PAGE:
Helen Adams Keller was born on June 27, 1880 in Tuscumbia, Alabama. In 1882, she fell ill and was struck blind, deaf and mute. Beginning in 1887, Keller’s teacher, Anne Sullivan, helped her make tremendous progress with her ability to communicate, and Keller went on to college, graduating in 1904. In 1920, Keller helped found the ACLU.
Helen Keller was the first of two daughters born to Arthur H. Keller and Katherine Adams Keller. Keller’s father had proudly served as an officer in the Confederate Army during the Civil War. The family was not particularly wealthy and earned income from their cotton plantation. Keller was born with her senses of sight and hearing, and started speaking when she was just 6 months old. She started walking at the age of 1.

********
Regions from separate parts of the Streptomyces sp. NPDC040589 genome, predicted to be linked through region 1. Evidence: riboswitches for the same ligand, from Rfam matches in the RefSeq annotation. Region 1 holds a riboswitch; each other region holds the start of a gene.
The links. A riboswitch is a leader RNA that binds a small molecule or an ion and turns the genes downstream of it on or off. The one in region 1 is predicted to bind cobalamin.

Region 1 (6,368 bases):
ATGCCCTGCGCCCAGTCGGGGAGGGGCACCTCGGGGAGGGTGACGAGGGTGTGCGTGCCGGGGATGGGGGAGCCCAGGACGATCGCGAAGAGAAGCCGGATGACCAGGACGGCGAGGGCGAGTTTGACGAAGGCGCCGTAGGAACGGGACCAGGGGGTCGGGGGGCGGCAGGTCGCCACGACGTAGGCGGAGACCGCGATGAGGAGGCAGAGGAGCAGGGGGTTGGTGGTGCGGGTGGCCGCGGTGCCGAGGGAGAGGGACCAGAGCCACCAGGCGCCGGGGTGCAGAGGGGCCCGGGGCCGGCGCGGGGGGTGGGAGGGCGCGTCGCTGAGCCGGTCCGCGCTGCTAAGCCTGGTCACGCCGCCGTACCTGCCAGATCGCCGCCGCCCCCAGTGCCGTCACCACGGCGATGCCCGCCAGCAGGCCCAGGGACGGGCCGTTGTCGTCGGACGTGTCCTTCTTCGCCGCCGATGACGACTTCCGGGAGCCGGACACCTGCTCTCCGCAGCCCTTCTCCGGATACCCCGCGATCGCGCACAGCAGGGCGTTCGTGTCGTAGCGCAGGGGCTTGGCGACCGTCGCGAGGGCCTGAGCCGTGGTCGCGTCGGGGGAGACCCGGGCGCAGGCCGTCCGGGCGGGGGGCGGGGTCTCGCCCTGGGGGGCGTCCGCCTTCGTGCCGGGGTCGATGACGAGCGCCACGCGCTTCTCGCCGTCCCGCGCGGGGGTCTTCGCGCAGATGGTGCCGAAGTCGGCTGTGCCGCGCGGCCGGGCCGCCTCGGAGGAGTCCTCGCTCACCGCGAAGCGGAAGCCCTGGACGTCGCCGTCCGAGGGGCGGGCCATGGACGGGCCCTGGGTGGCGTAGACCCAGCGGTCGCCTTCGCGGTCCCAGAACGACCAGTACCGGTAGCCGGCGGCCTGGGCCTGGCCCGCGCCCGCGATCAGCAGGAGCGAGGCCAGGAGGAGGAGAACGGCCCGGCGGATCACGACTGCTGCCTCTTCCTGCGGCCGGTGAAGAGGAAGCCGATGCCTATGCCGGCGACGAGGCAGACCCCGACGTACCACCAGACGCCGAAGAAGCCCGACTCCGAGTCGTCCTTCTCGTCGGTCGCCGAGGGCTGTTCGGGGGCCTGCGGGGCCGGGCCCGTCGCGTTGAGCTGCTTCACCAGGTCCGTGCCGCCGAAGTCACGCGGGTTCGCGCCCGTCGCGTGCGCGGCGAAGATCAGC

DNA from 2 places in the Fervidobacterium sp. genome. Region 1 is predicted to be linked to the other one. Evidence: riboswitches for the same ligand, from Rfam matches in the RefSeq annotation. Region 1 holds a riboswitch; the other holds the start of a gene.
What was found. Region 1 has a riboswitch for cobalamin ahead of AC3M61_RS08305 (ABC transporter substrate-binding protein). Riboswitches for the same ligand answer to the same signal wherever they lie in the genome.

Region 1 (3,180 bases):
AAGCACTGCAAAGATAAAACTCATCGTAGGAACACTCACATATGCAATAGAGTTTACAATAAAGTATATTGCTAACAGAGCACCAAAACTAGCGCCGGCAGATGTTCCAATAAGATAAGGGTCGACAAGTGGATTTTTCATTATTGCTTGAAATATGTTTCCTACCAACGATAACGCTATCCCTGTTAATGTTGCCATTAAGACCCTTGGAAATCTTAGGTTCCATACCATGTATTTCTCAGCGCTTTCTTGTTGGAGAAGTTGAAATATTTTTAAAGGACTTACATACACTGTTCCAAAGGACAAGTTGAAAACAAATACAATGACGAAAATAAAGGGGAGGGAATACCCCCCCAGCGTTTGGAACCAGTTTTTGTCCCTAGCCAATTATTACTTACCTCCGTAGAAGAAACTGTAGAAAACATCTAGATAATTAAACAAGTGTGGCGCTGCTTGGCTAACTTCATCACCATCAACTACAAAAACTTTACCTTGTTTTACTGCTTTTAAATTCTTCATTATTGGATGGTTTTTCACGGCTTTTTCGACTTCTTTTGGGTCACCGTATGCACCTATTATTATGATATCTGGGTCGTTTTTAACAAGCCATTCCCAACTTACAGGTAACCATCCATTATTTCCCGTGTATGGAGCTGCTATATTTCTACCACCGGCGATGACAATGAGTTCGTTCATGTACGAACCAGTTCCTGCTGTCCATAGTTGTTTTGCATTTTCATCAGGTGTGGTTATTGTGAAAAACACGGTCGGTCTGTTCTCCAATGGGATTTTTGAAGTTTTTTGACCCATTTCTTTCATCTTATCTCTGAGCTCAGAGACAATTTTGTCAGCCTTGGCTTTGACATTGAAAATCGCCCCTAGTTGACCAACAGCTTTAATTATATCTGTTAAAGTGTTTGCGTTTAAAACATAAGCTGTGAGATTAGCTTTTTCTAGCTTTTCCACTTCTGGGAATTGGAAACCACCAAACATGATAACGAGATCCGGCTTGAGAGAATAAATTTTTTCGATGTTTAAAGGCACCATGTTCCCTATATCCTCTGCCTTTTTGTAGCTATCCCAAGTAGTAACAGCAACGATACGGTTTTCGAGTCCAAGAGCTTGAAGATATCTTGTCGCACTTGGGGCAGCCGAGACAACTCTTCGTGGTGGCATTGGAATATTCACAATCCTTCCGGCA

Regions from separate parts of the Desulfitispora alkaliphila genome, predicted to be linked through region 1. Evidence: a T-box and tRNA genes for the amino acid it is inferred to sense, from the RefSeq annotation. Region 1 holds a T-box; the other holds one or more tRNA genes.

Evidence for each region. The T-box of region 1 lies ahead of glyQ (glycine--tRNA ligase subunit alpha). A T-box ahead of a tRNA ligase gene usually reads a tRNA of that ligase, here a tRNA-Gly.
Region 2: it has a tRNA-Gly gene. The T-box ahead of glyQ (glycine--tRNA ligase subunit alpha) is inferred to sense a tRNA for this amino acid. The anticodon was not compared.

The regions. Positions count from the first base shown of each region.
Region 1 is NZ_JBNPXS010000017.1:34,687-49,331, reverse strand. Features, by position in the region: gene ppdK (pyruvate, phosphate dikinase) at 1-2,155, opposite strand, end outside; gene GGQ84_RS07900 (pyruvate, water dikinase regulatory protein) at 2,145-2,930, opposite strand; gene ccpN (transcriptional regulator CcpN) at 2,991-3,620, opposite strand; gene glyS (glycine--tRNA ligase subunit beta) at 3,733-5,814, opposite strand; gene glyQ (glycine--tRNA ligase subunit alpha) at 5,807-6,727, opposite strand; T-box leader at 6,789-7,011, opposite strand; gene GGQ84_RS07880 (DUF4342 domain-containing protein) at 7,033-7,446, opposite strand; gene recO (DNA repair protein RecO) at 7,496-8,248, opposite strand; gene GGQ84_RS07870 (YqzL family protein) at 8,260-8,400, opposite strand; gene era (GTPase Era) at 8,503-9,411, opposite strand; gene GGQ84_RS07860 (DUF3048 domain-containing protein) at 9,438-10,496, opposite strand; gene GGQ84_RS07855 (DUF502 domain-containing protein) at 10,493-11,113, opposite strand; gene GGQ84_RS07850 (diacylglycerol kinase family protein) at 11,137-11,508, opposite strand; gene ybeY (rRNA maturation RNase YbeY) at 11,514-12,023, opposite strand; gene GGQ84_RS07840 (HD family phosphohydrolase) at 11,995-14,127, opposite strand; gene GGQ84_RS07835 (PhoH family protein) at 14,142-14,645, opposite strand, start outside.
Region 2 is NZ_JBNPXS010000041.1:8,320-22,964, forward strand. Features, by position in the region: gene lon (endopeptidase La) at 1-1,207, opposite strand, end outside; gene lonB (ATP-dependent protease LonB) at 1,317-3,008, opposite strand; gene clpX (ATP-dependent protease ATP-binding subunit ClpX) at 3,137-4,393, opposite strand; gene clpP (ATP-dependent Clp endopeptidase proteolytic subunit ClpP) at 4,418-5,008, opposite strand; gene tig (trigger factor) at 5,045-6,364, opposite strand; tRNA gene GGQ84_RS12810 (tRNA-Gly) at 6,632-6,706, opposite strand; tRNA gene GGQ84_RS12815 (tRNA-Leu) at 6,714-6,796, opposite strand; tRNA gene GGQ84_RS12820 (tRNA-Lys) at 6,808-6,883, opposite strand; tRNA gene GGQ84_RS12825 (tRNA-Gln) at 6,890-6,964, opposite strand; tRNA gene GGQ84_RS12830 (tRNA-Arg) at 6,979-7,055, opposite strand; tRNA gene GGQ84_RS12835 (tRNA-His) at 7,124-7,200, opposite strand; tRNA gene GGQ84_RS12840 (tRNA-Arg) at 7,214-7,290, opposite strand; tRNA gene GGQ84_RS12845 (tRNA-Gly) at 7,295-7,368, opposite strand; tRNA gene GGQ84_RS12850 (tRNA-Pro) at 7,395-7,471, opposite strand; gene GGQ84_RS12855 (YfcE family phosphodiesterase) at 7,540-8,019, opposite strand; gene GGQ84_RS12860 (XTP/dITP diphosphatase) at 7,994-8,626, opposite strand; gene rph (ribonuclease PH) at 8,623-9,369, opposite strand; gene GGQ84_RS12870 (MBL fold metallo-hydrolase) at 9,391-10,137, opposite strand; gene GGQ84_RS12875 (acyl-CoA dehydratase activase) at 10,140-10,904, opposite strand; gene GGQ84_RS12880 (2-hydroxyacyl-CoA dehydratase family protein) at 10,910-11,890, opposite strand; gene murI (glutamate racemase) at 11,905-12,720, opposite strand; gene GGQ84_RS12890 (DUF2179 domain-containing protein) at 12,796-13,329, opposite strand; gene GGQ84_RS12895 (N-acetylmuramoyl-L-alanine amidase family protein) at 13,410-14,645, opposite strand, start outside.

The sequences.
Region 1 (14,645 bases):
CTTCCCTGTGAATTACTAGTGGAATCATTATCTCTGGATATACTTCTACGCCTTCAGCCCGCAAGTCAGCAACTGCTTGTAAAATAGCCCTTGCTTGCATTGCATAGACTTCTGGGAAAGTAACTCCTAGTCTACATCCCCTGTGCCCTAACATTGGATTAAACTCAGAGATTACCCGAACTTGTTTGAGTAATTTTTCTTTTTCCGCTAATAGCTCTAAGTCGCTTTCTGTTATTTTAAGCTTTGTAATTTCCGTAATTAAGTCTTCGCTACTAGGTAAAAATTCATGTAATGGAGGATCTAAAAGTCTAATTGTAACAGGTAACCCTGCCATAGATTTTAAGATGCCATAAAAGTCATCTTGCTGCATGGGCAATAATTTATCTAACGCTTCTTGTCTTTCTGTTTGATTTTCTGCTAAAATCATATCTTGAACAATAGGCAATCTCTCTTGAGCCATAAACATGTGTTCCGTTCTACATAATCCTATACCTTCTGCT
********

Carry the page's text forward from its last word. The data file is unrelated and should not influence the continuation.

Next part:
Loss of Sight and Hearing:
In 1882, however, Keller contracted an illness—called “brain fever” by the family doctor—that produced a high body temperature. As Keller grew into childhood, she developed a limited method of communication with her companion, Martha Washington, the young daughter of the family cook.